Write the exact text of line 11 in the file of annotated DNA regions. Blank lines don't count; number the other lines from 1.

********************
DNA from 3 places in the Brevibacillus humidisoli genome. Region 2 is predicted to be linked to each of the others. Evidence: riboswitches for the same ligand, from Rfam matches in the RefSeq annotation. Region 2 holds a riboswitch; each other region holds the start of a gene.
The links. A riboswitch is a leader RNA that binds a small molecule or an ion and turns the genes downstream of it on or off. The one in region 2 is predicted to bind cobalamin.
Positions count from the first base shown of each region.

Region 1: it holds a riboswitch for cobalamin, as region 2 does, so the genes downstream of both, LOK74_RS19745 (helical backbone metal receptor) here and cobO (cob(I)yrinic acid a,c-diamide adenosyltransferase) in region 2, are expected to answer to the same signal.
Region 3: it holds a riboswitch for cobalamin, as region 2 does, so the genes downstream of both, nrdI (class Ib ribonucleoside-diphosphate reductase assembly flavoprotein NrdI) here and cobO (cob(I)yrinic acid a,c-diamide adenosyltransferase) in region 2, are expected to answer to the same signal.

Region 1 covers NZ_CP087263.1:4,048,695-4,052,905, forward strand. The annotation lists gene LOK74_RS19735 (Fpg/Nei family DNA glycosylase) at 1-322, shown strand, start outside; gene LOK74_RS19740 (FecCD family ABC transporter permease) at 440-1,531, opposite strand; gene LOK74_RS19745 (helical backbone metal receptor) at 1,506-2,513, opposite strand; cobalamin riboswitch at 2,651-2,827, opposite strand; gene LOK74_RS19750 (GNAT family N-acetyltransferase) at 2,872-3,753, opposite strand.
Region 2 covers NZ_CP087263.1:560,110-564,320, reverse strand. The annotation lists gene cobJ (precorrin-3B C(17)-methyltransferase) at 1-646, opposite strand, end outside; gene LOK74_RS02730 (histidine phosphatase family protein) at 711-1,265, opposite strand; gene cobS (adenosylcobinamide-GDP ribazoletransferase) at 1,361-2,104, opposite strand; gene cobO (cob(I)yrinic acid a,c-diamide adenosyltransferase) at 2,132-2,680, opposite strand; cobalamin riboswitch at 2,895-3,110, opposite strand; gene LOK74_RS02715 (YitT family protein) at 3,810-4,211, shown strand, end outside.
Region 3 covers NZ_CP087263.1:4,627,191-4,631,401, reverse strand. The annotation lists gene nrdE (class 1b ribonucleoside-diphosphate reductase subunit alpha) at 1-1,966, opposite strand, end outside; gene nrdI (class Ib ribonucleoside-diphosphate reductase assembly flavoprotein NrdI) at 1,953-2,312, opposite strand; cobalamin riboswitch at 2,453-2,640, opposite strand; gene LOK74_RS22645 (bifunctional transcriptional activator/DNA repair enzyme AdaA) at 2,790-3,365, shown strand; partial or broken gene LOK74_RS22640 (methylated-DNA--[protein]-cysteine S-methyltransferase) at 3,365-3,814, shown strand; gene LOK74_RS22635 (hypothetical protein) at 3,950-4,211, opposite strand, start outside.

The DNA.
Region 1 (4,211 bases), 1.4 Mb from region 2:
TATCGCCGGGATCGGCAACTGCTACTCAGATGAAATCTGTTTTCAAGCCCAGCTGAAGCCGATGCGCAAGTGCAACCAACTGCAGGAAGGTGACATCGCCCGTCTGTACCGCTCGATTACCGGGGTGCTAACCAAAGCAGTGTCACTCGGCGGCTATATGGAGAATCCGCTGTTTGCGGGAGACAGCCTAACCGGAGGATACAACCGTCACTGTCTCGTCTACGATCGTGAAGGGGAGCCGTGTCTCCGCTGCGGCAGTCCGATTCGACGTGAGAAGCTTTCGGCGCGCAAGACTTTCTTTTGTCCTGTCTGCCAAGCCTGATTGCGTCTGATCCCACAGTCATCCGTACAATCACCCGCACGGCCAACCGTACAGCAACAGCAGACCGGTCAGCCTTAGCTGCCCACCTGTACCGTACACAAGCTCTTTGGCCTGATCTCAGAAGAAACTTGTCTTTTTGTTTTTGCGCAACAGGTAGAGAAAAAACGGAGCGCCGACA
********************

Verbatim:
TATCGCCGGGATCGGCAACTGCTACTCAGATGAAATCTGTTTTCAAGCCCAGCTGAAGCCGATGCGCAAGTGCAACCAACTGCAGGAAGGTGACATCGCCCGTCTGTACCGCTCGATTACCGGGGTGCTAACCAAAGCAGTGTCACTCGGCGGCTATATGGAGAATCCGCTGTTTGCGGGAGACAGCCTAACCGGAGGATACAACCGTCACTGTCTCGTCTACGATCGTGAAGGGGAGCCGTGTCTCCGCTGCGGCAGTCCGATTCGACGTGAGAAGCTTTCGGCGCGCAAGACTTTCTTTTGTCCTGTCTGCCAAGCCTGATTGCGTCTGATCCCACAGTCATCCGTACAATCACCCGCACGGCCAACCGTACAGCAACAGCAGACCGGTCAGCCTTAGCTGCCCACCTGTACCGTACACAAGCTCTTTGGCCTGATCTCAGAAGAAACTTGTCTTTTTGTTTTTGCGCAACAGGTAGAGAAAAAACGGAGCGCCGACA